Variety of credit
To achieve the highest possible score in this category, they will look to those with a wide variety of credit products. For example, someone who owns one credit card, paid for their car outright and currently rents a home will score lower than someone with a mortgage, a car loan, a credit card, and a home equity line of credit.
Remember that you shouldn't go out and get more debt just to get more debt. The person who owns nothing more than a credit card could still easily be in a position of stronger credit due to the above factors, which have much more weight.
This makes up 10% of your credit score
If you've opened up many accounts in the last while, you'll likely take a hit in this area. If you haven't, you'll probably score perfectly. The reason this category exists is to alert lenders of people who may be looking to grab all of the available credit they can. This is a sign of desperation.
This makes up 10% of your credit score
Where can you check your FICO score in Canada?
You won't like the answer to this, but the reality is that you can only check your credit through a financial institution in particular circumstances which we'll review in a bit.
Many Canadians believe they can go to companies like Equifax, TransUnion, or other credit bureaus and get their FICO score. However, this is not your official FICO score and is viewed as a "soft credit check."
Soft credit checks vs hard credit checks
A soft credit check is through a company like Equifax or TransUnion and will give you a consensus on your current credit score. These credit monitoring services go on your official credit report as an inquiry, but no matter how often you check them, they do not impact your credit score.
"Hard credit checks," on the other hand, are when you go to a financial institution and look to apply for a loan. A hard credit check is run when you've already made the application for a loan. So in this situation, executing too many hard credit checks will impact your credit score as it can be seen as an attempt to get credit due to financial pressure.
This is why your official FICO score is, for the most part, only available at financial institutions. When they pull a hard credit check, that is your official score.
Keep in mind that there are some exceptions to hard checks impacting credit. For example, searching for the best car loan or mortgage rates will result in multiple hard checks. But it shouldn't affect your score if they're done within a short period.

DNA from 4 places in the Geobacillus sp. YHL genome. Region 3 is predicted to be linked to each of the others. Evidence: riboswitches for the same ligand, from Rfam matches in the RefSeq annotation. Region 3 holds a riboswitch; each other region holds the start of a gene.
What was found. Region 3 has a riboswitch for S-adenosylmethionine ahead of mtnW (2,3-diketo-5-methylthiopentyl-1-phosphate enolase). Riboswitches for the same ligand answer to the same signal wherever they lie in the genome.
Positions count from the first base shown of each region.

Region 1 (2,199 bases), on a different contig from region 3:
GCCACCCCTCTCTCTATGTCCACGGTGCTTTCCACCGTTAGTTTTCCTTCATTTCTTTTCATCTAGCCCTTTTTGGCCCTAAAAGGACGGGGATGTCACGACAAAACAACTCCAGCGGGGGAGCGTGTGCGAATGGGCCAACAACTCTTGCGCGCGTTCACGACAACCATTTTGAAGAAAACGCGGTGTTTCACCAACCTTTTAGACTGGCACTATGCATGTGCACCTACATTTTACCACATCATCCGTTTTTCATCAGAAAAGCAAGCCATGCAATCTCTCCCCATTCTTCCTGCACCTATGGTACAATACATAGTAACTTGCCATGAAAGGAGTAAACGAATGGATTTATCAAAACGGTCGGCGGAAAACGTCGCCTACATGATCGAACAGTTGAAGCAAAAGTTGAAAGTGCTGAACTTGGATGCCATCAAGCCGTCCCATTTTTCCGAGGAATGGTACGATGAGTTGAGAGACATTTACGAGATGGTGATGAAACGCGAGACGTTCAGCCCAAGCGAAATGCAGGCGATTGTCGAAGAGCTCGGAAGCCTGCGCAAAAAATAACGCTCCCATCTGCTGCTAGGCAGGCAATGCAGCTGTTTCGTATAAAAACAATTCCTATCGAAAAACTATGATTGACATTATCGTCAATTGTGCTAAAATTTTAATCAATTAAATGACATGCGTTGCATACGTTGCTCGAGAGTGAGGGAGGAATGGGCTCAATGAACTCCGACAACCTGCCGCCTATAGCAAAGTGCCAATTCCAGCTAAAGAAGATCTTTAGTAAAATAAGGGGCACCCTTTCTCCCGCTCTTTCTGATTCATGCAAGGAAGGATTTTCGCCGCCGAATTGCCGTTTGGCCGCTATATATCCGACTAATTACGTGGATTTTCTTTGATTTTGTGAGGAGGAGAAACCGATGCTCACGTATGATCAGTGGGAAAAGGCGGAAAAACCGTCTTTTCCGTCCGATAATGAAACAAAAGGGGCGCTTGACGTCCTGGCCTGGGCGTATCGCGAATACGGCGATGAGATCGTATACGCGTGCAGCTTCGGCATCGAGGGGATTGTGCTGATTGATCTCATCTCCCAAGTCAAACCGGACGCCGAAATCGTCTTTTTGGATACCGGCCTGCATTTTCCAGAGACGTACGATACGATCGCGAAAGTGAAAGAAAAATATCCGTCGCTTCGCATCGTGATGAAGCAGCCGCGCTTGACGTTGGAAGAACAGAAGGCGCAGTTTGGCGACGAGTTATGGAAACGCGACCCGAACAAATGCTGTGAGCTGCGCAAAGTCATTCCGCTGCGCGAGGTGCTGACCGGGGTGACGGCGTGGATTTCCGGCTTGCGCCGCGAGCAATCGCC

Do I need to monitor my FICO score in Canada?
Realistically, it is hard to justify paying for some of these services for constant credit monitoring. Some of them initially give you a free copy of your credit report but typically charge an annual subscription. Although some companies like TransUnion will provide you with a credit report highlighting your current financial situation, these can often be monitored for free.
If you've never gotten in trouble with debt, missed payments, gone bankrupt, been sent to collections, or any other poor financial situation, I don't see much point in monitoring your credit score. Keeping tabs on your score if you're looking to rebuild your credit is a wise move, but after it's repaired, if you keep paying off your bills and don't overutilize your debt, your score won't just go down out of the blue.
I do not pay to monitor my credit score because I know it's good. I pay my bills on time, stay well within my credit limit, and don't go around chasing credit cards by applying for a whole bunch of them.
As long as I get a loan, does my FICO score matter?
To be blunt, yes, it does. Just because you can get approved for a loan with a score of 600 doesn't mean you're in the same position as someone who scores 800.
Things like personal loans or auto loans often have interest rates that are dependent on the current customer. For example, if you've ever watched an automobile commercial where they advertise 0% interest on their cars, you'll often see that it comes with the caveat "OAC" or On Approved Credit.
Someone with an excellent credit score may qualify for that 0% financing. But someone with a poor score may have to pay interest. In the end, a good FICO score can save you a ton of money by gaining access to lower interest rates. As your score becomes lower, the banks will naturally want a higher interest rate to compensate for the risk management.